The researchers used information from 7,483 persons who participated in the Midlife in the United States Study and provided information on their sleep habits and history of heart disease. A small group of participants (663 persons) also wore a wrist-worn gadget that tracked their sleep patterns (actigraphy). Women made up slightly more than half of the participants. Three-quarters said they were white, while 16% said they were black. The average age was 53 years old.

The researchers selected to study people in their midlife years since this is when adults typically encounter diverse and difficult life experiences in their work and family life. It's also when clogged heart arteries or atherosclerosis (an early indicator of heart disease) first appear, as well as age-related sleep problems.

What criteria did researchers use to evaluate sleep problems?

A composite of many characteristics of sleep was used to assess sleep health, including

regularity (whether participants slept longer on workdays versus non-work days)

satisfaction (whether they had difficulty getting asleep, woke up in the middle of the night or early the next morning and couldn't get back to sleep, or felt drowsy during the day)

alertness (how often they napped for more than five minutes)

efficiency (how long it took them to fall asleep at bedtime)

length of time (how many hours they typically slept each night).

To examine heart problems, researchers asked participants "Have you ever been suspected or verified by a doctor of having heart trouble?" and "Have you ever had intense discomfort across the front of your chest that lasted for at least a half-hour?"

 Is this the onset of a heart attack?


The new guidelines describe the sensations that patients may experience during a heart attack, as well as other probable causes of chest pain.


Never hesitate to contact 911 if you fear you are suffering a heart attack. When confronted with a potentially fatal situation, the saying "better safe than sorry" is always appropriate. However, there is an issue with the two terms we frequently employ to describe heart attack symptoms - chest pain.


Now, the first-ever guidelines for evaluating and diagnosing chest pain seek to clarify the situation by cataloguing the range of suspected heart attack symptoms. "Rather than using the term "pain," individuals frequently use the terms "pressure," "tightness," "squeezing," or "heaviness." Additionally, symptoms may manifest in the shoulders, arms, neck, back, upper abdomen, or jaw. The report, which was released late last year, also includes a road map to assist physicians in assessing chest discomfort through the selective use of the latest available diagnostics.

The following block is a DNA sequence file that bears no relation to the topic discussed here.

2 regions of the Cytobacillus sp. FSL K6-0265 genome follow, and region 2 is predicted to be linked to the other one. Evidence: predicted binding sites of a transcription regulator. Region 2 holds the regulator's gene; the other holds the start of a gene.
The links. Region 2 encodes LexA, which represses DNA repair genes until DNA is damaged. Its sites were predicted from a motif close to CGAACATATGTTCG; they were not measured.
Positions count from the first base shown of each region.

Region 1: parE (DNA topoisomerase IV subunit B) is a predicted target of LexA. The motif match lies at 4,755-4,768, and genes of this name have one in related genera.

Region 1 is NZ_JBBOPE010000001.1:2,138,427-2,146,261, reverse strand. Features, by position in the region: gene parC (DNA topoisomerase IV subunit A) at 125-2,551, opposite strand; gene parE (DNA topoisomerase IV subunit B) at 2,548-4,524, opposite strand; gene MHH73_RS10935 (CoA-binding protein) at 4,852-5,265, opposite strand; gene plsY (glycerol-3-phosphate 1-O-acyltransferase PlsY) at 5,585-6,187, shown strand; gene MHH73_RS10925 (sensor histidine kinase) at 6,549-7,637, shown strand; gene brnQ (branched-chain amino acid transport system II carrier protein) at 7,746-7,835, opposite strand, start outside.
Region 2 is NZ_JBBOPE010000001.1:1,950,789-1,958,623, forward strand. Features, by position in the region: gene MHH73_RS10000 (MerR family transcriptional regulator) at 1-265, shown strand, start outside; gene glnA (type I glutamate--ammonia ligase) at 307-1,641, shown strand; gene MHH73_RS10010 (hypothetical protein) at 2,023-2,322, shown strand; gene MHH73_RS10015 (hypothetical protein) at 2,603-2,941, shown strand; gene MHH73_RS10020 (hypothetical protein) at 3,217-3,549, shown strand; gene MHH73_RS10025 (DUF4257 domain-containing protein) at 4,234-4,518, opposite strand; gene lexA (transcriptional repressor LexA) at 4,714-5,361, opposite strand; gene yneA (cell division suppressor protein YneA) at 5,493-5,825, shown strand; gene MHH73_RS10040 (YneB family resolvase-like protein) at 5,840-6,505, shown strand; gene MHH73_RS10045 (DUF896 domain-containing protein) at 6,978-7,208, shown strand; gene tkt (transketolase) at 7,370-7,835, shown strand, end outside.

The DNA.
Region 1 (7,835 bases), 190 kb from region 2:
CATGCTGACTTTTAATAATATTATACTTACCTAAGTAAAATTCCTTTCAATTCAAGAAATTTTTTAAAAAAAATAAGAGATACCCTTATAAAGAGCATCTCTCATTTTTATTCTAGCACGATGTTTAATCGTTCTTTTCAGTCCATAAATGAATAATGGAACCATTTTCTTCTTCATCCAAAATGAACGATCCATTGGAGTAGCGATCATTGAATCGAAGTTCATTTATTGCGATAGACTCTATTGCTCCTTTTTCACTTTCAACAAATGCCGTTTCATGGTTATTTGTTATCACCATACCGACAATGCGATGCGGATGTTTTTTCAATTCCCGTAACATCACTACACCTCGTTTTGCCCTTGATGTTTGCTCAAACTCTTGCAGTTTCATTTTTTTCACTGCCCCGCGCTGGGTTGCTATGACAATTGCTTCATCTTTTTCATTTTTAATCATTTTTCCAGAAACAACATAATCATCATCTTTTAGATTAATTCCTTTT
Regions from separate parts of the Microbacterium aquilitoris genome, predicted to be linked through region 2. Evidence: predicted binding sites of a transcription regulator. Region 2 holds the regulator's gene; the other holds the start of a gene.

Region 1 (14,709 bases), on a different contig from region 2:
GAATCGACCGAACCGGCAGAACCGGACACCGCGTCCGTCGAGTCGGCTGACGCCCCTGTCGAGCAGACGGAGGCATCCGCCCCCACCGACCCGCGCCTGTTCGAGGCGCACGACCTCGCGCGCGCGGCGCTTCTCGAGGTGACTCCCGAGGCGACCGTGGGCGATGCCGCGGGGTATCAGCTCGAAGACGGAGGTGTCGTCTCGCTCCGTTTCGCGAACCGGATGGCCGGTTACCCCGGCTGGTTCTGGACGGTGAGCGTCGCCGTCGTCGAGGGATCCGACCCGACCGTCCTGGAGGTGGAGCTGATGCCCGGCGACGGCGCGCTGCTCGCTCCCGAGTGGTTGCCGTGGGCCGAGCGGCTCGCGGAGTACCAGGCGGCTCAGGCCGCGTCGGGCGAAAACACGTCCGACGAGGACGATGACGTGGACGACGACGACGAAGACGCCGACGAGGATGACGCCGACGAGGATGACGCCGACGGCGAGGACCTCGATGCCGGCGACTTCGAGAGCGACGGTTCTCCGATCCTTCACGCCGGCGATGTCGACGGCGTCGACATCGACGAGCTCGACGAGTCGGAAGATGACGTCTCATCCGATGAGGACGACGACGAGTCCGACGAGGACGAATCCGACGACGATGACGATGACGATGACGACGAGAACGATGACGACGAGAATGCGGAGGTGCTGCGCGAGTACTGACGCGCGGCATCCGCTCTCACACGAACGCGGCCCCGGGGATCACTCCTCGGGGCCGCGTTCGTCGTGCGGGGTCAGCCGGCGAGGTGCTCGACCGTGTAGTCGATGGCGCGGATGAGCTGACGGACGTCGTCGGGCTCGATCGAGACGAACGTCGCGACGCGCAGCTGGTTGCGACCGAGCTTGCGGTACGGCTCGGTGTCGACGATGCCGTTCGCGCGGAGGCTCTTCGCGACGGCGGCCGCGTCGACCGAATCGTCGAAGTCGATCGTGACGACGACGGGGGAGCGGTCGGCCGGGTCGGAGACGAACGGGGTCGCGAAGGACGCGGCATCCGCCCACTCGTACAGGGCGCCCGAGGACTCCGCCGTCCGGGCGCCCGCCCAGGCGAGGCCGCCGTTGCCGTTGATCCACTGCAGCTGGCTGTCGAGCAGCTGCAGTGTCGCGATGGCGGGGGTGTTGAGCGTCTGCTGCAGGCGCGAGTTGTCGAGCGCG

Question and response

Q. Is there a distinction between sunstroke and heatstroke, and are there any specific indications or symptoms I should watch for?

A. These are two different words for the same illness. Heatstroke (or sunstroke) occurs when the body can no longer keep its temperature below 105° F when exposed to extreme heat. Although people almost always have warning symptoms prior to heatstroke, they frequently ignore them or are unable to act.

Everyone is aware that they should eat more healthily. So, why are they having such a hard time doing it?


Most people can recite the recipe for healthy eating: more fruits and vegetables, less red meat and processed meals. It appears to be quite straightforward. Nonetheless, Americans continue to struggle to maintain a healthy diet.

The top cause of mortality continues to be heart disease, while obesity rates have increased from 30.5 percent in 2000 to 42.4 percent in 2018. Adopting a healthy diet can help with both of these issues. Only about 22% of Americans follow the American Heart Association's dietary guidelines.

 

Therefore, if we understand how to eat healthfully, why isn't everyone doing it? Part of the problem stems from people's erroneous assumptions. Many people continue to believe that healthy food is excessively restricted – low fat, low calorie, low sugar. Then there's the impression that healthy foods are too expensive and complicated to prepare.

The underlying message is that good eating requires too much effort and that nutritious food is unappealing, "explains Teresa Fung, an adjunct professor of nutrition at Harvard's T.H. Chan School of Public Health.

 

Disclaimer:

No content on this site, regardless of date, should be used to replace direct medical advice from your doctor or another trained practitioner.